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I’m Partial to Non-Hallmarky People.

I’m partial to women who didn’t have the storybook entry into Motherhood.  Anyone who’s been around the blog for a while knows this.  My kids are still young and people around me are still having babies.  I have a feeling this will be my trigger point for a while.  And then it will become something more timely depending on our situation.  Like sport related injuries or learning disabilities.

But for now, I’m partial to women who didn’t gush at the two pink lines.  I want to high-five the woman who can admit the ultrasound picture didn’t make them go all gooey.  I want to hug every woman who smiled an answered, “Of course I’m so excited to be a mother!” but behind that smile asked herself, “Are they fucking kidding?  I have no clue what I’m doing.”   I want to put my arm around the woman who planned her pregnancy, but felt like a complete fraud while registering for the baby shower.  I want to tell the woman in labor & delivery who doesn’t weep at the sight of her baby, “It will be ok.”  I want to bow down to every mother who got up to comfort their screaming newborn and thought, “Do I Hallmark LOVE this baby?” and then got up 15 more times that same night and gave unconditional comfort.  I want to create a commune for women who can say, “Motherhood is really tough and sometimes it doesn’t live up to the hype.”

Those women suffer in silence until another Mother says it out loud.  And then their flood gates pour onto the table creating a lazy river of serenity.  As you can guess, I was never really quiet about it but I also didn’t have a lot of Mothers around me.  I was speaking to an empty auditorium.  But I do remember the first time I heard a friend talk about it.  The sun popped out from behind the clouds and started singing a show tune.

It’s probably why I talk about it a lot.  “Suffer in silence” might seem like a heavy phrase to you, but then I’d guess you didn’t have these feelings.  It’s not PPD.  It’s different and not discussed.  You spend your waking moments thinking, “I knew I shouldn’t have become a Mom.”  “Those women lied, everything didn’t just change when he came out.”  Life as a new mom is tough enough.  Not having those maternal feelings adds stress to the enormity of the new role.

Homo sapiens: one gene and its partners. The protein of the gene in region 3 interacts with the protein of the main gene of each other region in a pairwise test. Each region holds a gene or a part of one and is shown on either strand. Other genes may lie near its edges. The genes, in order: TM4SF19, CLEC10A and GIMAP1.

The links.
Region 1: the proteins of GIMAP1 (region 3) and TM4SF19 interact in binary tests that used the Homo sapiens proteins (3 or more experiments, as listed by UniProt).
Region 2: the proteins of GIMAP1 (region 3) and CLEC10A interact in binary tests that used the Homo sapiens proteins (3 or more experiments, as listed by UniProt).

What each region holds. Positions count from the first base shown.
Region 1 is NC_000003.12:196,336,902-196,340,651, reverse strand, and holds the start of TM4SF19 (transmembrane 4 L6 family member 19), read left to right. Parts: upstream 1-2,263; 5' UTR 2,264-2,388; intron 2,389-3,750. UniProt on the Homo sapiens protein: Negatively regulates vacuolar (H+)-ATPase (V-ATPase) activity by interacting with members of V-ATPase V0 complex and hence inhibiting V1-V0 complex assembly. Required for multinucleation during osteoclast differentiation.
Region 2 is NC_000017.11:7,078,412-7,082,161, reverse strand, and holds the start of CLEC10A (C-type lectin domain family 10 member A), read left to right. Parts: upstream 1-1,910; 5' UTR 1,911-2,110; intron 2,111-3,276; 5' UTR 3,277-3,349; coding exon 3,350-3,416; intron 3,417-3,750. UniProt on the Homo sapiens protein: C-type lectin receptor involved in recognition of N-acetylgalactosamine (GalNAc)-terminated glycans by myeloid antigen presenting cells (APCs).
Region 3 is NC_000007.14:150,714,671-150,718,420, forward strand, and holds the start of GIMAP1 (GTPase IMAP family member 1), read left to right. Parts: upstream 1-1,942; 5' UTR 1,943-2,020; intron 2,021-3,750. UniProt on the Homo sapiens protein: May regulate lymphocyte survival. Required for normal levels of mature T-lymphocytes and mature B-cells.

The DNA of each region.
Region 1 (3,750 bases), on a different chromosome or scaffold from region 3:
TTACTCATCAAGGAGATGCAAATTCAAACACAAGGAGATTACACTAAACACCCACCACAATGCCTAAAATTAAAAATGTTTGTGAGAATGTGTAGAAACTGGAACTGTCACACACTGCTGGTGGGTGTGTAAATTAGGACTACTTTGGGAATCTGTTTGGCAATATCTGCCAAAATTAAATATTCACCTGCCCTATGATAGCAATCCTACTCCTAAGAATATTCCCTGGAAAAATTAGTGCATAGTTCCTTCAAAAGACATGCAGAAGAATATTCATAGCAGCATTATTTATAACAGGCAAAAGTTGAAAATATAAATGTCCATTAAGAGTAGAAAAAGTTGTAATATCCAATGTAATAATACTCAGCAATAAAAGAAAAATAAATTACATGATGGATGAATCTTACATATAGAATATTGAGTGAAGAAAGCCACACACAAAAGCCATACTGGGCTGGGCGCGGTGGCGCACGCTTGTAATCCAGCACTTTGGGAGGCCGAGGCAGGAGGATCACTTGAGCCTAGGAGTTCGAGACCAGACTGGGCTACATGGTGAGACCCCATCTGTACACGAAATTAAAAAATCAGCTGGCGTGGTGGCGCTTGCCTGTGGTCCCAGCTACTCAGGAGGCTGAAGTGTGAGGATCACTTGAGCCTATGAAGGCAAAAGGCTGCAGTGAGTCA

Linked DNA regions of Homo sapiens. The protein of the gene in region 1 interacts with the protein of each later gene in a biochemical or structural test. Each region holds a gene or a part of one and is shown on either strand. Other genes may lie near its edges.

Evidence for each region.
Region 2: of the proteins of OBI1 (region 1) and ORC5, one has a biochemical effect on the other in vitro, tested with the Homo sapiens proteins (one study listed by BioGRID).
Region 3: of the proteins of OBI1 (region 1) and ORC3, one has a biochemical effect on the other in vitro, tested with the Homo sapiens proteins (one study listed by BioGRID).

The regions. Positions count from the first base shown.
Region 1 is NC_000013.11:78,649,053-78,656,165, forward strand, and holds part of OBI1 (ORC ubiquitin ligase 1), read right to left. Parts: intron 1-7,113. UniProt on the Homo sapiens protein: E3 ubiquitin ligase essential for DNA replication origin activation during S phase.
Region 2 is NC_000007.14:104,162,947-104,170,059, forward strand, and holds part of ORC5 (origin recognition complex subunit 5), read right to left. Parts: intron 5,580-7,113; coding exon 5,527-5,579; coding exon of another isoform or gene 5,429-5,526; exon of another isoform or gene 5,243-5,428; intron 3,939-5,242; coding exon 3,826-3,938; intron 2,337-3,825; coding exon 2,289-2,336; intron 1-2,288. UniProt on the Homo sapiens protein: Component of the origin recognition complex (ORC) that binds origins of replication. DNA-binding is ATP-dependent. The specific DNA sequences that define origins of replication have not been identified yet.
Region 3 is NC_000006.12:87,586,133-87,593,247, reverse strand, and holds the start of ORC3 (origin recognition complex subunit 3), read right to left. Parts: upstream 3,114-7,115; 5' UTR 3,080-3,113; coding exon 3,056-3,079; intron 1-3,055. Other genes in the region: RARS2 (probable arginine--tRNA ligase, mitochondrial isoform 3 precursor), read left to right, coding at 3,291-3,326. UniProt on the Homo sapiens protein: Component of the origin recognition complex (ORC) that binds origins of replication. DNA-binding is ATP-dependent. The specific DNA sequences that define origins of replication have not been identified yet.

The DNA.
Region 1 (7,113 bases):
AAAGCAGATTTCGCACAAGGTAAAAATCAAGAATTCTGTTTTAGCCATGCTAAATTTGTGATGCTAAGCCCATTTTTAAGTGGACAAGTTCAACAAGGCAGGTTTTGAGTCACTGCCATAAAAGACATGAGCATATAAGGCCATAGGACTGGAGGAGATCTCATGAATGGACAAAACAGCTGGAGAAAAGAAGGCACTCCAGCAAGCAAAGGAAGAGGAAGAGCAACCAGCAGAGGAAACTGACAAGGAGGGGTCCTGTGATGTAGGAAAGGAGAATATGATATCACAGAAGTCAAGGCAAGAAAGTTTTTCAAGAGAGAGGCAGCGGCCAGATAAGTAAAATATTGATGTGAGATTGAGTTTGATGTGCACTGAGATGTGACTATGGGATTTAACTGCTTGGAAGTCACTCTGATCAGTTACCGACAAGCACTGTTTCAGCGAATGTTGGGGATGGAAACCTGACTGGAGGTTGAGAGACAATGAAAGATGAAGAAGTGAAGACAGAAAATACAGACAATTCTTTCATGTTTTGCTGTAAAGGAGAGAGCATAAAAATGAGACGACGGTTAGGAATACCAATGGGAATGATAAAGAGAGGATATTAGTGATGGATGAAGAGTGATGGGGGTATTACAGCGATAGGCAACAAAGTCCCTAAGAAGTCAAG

Last night’s final scene in Mad Men made me forgive Don Draper for any sleazy douchebag behavior (But really? How do you not love the douche?  Now I love him more).  His parenting flood-gate moment finally hit him after seeing a movie with his first son.

“No. I don’t think I ever wanted to be the man who loves children. But from the moment they’re born, that baby comes out and you act proud and excited, hand out cigars. But you don’t feel anything. Especially if you had a difficult childhood. You want to love them but you don’t. And the fact that you’re faking that feeling makes you wonder if your own father had the same problem. Then one day they get older, and you see them do something and you feel that feeling that you were pretending to have, and it feels like your heart is going to explode.”

I know it’s just a tv show, but I’m partial to these types of people and grateful for the discussion.  Every woman has that moment when they realize their heart will be permanently worn on the outside.  For some it’s the first time the two lines appear.  Other’s have it the second they see tiny heart flutter on the screen.  And some hearts aren’t yanked out until much later.  Some people catch a belly laugh from a three-month old and their chest gets paper thin.  The laugh catapults their heart into the world and smashes it to dust.  Three seconds later, the next laugh does the same thing.

And that’s when you know you’re in trouble for life.

  • skeller - you had me at the headline. And then Don Draper’s words slayed me. let’s have this conversation in October :-).April 29, 2013 – 11:09 amReplyCancel

  • Jessica - I love Don Draper despite my best efforts to hate him.
    It’s funny because having tried for over two years to get pregnant only to miscarry and then finally get pregnant with Isla, I felt extremely guilty for ever complaining or feeling less than enthused about every nuance of motherhood.
    When I started a Letters to our Daughters blog circle in January, I felt unsure of how to approach it. Should I tell Isla all the things I thought she would want to hear her mother say? Or just be honest, whatever that meant for that month, the good, bad and ugly.
    I finally considered what I’d want letters from my own mother to express. That she’s been there too and that it isn’t always easy but it turns out okay in the end.April 29, 2013 – 5:52 pmReplyCancel

  • molly - slow clap, my friend. slow clap.May 3, 2013 – 2:34 pmReplyCancel

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